Hobart Festival of Women Writers announces a presenter change. Breena Clarke, novelist, teacher and Festival co-organizer will replace Sonya Huber. Ms. Huber is seriously ill and unable to attend Festival 2017.
Breena Clarke is the author of three novels, most recently, Angels Make Their Hope Here, set in an imagined mixed-race community in 19th century New Jersey. Breena Clarke’s debut novel, River, Cross My Heart (1999) was an Oprah Book Club selection. Her critically reviewed second novel, Stand The Storm, set in mid-19th century Washington, D.C., was named one of the 100 best books for 2008 by The Washington Post. Her short stories have appeared in Kweli Journal and The Stonecoast Review among others. Breena Clarke is a member of the board of A Room Of Her Own Foundation; is a member of the fiction faculty of The Stonecoast MFA Creative Writing program at The University of Southern Maine, and is co-organizer of The Hobart Book Village Festival of Women Writers. Breena Clarke is the author with the late Glenda Dickerson, of the play, Re/Membering Aunt Jemima: A Menstrual Show.
A member of the fiction faculty at Stonecoast MFA in Creative Writing, Breena Clarke has offered writing workshops, seminars, and panels throughout her thirty-year career as a professional writer. She’s been a writing instructor at A Room of Her Own Foundation’s retreats and at The Hurston-Wright Foundation’s summer program. For Festival 2017, Breena Clarke will present the workshop, Writing The Body. With reference to the recent memoir of the body, “Hunger” by Roxanne Gay, the workshop will focus on body-centered writing, using an array of writing exercises to challenge participants to focus on how their bodies feel in the moment and how their own bodies can become conduits for writing the body on the page.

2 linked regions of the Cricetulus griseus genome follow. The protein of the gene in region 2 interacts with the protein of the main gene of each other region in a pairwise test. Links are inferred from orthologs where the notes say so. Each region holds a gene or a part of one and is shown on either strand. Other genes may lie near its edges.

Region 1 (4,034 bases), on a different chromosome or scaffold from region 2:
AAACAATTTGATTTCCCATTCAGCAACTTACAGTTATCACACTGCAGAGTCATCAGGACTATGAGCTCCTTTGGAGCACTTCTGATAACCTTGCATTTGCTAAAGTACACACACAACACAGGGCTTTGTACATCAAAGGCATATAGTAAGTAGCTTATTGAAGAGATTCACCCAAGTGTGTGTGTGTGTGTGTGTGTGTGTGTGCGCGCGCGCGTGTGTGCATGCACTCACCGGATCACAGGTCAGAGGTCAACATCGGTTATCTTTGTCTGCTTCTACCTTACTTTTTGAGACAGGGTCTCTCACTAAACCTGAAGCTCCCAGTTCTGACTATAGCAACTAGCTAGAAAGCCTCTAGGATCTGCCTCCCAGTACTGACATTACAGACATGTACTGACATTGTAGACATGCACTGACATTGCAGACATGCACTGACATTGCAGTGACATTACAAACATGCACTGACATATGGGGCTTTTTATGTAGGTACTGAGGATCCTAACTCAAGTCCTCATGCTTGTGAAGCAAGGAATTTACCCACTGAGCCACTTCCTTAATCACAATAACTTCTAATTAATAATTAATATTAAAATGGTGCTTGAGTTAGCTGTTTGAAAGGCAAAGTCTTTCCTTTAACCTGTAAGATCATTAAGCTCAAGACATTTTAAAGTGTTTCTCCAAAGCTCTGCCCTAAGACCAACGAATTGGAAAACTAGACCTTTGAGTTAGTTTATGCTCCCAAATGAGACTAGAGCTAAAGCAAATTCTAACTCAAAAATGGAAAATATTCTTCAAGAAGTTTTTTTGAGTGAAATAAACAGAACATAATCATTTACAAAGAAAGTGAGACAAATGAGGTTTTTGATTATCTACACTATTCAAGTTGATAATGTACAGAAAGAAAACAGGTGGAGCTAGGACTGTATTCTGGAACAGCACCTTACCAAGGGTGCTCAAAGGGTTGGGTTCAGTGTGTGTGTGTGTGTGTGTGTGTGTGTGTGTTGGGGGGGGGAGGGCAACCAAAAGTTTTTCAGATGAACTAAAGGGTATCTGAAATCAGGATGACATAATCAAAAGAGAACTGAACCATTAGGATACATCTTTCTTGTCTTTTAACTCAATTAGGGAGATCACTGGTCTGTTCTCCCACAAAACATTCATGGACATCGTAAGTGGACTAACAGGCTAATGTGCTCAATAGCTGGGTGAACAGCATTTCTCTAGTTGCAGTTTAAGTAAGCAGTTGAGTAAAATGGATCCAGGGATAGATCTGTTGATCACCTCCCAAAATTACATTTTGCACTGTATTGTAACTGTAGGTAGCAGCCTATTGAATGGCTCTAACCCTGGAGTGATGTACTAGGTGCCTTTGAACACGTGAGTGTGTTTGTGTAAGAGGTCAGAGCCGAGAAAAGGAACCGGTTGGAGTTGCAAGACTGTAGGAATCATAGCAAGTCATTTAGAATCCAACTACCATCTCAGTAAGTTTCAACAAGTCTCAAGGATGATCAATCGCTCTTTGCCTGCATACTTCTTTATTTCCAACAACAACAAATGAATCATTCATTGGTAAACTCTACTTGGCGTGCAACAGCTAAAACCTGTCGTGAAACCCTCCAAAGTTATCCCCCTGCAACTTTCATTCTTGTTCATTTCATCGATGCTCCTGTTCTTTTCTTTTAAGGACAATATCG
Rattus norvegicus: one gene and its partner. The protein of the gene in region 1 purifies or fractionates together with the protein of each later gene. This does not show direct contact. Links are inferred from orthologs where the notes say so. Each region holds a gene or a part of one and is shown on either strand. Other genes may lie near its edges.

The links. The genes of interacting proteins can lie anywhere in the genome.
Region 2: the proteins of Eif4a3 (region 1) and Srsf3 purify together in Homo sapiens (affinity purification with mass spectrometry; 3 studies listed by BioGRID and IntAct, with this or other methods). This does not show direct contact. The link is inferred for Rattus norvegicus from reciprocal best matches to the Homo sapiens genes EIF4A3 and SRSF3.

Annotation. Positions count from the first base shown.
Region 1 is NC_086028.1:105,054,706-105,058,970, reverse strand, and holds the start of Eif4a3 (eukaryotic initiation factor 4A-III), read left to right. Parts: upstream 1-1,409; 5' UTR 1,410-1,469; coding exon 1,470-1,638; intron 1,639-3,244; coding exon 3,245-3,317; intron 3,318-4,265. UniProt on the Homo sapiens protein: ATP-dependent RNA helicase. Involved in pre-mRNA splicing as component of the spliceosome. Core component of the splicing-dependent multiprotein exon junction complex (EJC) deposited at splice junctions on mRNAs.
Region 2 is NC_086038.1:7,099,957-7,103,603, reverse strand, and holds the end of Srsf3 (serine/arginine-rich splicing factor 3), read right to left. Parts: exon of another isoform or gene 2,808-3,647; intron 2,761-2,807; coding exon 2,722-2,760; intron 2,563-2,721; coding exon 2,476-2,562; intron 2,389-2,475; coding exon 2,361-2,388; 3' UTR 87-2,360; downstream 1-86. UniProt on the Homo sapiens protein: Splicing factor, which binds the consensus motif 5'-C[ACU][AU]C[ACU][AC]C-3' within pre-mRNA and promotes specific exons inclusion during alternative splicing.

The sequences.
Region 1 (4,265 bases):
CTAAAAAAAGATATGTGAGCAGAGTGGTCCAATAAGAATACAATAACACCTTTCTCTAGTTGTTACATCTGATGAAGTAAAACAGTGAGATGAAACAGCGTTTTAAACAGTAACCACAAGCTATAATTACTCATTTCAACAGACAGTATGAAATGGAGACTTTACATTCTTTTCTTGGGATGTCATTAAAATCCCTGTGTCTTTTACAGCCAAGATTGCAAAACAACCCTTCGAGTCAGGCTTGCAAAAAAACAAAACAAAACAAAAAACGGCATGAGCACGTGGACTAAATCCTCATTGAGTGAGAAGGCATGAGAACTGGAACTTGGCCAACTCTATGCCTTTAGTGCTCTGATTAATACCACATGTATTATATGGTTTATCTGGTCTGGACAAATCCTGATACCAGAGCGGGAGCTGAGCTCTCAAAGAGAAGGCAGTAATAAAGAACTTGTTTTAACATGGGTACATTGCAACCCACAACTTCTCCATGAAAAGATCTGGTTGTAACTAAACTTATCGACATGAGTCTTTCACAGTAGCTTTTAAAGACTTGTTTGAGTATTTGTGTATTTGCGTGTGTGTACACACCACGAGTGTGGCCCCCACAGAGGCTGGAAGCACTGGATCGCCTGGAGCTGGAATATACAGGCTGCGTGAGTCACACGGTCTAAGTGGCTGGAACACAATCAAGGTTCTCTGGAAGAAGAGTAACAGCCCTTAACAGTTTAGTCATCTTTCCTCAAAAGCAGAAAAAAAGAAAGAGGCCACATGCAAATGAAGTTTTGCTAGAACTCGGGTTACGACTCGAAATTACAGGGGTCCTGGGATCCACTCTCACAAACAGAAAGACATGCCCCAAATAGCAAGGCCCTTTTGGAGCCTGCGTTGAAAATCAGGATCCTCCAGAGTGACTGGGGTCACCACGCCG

Breena Clarke is a co-founder with Cheryl Clarke and Barbara Balliet of the Hobart Festival of Women Writers now in its fifth year of programming and platforming women writers in the beautiful Catskills.
“One of the things most meaningful to me about The Festival is the serendipity of meeting other writers and forming a lively literary community. I hadn’t expected that so many unique and stunningly talented women writers would come to our Festival. I feel my own writing has been enriched by the exchange with this diverse community of writers.” — B. Clarke
Breena Clarke reads an excerpt of Stand The Storm.
For more information about Breena Clarke, go to www.BreenaClarke.com
to register for Festival 2017, go to www.hobartfestivalofwomenwriters.com
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